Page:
As you focus on revising for your upcoming exams, it can be easy to forget that effective preparation involves more than just studying the material. In this post, we take a look at the importance of physical and mental wellbeing for exam success, focusing on how to stay healthy, focused and ready to perform at your best in the days and weeks ahead.
Take regular breaks
No matter how much revising you do, there’s only so much information you can take in over the course of a day. Make sure that you are setting aside time for proper breaks during your study and planning things to look forward to, even at this stage of the game. Do things that make you happy in your downtime – bake a batch of biscuits, read a book for fun, or listen to music or a podcast.
Spend time outside
It can sometimes seem like a cruel irony that the exam period occurs during such a beautiful time of year. But just because it’s study season, doesn’t mean you can’t take advantage of a sunny day. Getting outdoors, even for a short period of time, can have real benefits for your mental health, including improved concentration and reduced stress. Make time to escape the confines of your desk and breathe in a little fresh air – a trip to the park, for example, can be all it takes to reset your mind.
Mental and physical health are very much part of the same package, and it’s important that you are looking after both in the lead-up to exams. Regular exercise is a great mood-booster, as well as having its own obvious physical health benefits. If you’re an avid gym-goer, don’t let your routine suffer during the exam period. But even if pumping iron isn’t your thing, there are plenty of other forms of exercise, and even thirty minutes of walking each day is enough to see tangible improvements to your stress (and fitness) levels.
Watch what you eat
You wouldn’t fill up a sports car with anything but the best fuel, and nor should you be loading up your body with junk food in the lead-up to the exam. Make sure you’re maintaining a balanced diet that includes a combination of vegetables, fruit, slow-release carbohydrates (such as wholegrain bread and oats) and good protein (such as oil-rich fish and seafood). On exam day, stay away from too much caffeine and make sure to drink plenty of water. Avoid skipping meals (especially breakfast) and pack snacks such as fruit and nuts if you think you might need an energy boost between exams.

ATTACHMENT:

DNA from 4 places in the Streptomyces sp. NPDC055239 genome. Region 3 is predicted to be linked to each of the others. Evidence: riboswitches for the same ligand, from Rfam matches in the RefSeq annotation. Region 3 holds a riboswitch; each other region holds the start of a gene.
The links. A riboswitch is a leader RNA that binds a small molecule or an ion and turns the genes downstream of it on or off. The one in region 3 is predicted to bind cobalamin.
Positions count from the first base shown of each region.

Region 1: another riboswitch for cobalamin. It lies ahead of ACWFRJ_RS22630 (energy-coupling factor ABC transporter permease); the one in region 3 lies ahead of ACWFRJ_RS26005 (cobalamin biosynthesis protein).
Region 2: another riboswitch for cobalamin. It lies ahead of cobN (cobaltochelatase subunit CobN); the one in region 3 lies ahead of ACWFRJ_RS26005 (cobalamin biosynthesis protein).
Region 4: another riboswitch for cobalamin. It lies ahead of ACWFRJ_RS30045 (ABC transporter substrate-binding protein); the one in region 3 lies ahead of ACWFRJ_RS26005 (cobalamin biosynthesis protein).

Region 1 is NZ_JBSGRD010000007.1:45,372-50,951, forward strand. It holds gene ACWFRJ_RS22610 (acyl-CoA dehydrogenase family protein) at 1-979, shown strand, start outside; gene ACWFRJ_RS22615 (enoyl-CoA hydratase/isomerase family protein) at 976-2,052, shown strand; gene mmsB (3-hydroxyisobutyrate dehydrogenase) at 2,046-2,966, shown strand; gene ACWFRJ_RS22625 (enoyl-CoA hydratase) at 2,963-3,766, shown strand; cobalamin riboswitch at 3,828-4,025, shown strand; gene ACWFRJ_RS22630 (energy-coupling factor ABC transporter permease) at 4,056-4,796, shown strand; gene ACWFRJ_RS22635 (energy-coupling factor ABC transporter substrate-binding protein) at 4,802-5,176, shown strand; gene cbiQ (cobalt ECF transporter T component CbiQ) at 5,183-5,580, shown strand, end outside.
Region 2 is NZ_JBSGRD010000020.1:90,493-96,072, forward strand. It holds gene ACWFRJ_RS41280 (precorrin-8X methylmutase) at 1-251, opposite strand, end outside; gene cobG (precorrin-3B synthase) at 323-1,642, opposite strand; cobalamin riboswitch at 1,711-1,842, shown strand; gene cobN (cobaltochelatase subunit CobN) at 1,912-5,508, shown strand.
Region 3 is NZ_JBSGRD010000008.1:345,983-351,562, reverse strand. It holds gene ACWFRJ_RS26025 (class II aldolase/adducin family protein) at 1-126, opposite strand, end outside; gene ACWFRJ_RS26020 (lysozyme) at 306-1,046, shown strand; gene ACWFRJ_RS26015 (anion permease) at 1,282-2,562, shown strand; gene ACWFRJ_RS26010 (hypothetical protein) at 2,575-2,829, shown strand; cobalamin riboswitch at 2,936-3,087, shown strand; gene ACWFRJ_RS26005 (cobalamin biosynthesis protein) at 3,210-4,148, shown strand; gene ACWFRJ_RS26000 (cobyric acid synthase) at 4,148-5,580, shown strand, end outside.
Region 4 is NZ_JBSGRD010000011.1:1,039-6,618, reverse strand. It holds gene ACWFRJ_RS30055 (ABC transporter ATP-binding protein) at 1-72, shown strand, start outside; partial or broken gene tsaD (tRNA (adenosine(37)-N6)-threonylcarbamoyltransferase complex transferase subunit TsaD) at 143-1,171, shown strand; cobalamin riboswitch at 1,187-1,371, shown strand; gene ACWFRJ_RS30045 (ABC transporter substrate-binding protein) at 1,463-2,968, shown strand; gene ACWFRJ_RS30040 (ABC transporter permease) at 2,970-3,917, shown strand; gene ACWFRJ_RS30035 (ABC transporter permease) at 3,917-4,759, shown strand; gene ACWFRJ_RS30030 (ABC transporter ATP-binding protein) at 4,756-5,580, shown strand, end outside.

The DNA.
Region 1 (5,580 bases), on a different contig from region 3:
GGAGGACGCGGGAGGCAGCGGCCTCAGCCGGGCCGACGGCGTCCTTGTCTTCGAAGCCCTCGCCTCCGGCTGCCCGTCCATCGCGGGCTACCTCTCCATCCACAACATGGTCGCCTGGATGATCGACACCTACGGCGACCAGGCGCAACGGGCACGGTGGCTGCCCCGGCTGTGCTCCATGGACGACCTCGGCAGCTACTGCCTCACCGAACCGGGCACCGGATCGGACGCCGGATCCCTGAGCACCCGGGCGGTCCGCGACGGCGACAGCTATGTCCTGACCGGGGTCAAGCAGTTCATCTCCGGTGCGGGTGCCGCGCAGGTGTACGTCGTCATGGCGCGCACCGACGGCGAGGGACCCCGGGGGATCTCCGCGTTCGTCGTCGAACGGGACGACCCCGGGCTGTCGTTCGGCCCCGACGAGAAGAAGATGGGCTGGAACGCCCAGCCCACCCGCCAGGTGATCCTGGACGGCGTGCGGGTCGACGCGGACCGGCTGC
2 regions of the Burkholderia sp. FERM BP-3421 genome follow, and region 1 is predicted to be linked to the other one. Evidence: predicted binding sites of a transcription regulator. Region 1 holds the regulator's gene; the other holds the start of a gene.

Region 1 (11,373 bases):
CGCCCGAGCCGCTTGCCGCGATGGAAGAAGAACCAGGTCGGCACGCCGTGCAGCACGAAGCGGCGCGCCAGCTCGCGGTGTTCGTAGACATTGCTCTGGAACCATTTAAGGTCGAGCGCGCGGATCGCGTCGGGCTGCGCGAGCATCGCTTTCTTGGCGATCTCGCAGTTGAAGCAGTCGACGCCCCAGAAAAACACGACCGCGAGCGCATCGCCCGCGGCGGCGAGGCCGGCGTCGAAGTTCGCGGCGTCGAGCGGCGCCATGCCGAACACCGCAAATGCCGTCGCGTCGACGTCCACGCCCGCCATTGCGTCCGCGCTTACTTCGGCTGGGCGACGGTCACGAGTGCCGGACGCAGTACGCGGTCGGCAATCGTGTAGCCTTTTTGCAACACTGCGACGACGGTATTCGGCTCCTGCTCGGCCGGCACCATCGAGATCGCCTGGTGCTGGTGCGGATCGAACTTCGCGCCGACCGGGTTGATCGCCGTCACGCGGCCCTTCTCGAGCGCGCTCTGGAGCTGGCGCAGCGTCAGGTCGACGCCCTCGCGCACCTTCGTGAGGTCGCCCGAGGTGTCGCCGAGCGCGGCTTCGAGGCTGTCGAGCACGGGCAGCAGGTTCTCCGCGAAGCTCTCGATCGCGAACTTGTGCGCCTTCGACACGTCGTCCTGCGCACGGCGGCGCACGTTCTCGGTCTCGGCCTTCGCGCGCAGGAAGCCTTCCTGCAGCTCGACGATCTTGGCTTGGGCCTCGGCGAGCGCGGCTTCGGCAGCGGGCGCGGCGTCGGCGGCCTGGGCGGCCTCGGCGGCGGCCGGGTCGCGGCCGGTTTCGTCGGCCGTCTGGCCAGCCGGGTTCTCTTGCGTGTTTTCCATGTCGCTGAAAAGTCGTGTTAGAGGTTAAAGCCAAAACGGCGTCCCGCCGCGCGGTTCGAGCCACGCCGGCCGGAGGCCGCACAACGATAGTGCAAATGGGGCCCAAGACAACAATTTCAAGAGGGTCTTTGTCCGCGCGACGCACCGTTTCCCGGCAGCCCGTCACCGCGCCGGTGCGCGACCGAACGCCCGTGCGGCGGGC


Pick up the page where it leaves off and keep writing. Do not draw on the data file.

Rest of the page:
Hit pause on social media
With crunch time well and truly here, the need to stay away from unnecessary distractions is more important than ever. As well as having the potential to eat up your precious study time, social media can often become a source of stress itself. (Just think of the myriad updates from friends posting about their exam anxieties or worries.) If you haven’t done so already, set strict limits on how and when you use social media, and avoid using your devices late at night leading up to exam days.
Get enough sleep
It’s the dilemma that’s been around since students began taking exams: is it worth sacrificing those few hours of shut-eye so I can cram more study in the night before? Probably not, according to the research. The latest studies suggest that by not getting enough sleep you are likely to do much worse on your exam than someone who got the recommended amount of rest. A good night’s sleep (eight to ten hours for teenagers) is crucial for consolidating the knowledge you have gained and making sure you can perform at your best during the day.
Keep things in perspective
Even if it doesn’t feel like it at the moment, it’s important to remember that there is life after exams. Study hard and strive to do the best you can, but also remember to be kind to yourself. If you feel that you haven’t done as well as you would have liked, either during your study time or the exam, try to avoid dwelling on your performance or criticising yourself. Instead, take a deep breath and focus your attention on the next step.
Ask for help
Sometimes the stress and expectations associated with exams can become overwhelming. If you find yourself feeling this way, don’t be afraid to talk to someone about it. Speak to your school counsellor, or share your worries with a trusted friend, parent or teacher – it’s always better to ask for help early, before the stress starts to affect your performance.
Taking steps to look after your physical and mental health alongside your exam revision can make a big difference to your success in the exam period and ensure you finish the year on a positive note.
From all of us here at Insight, good luck and happy studying!
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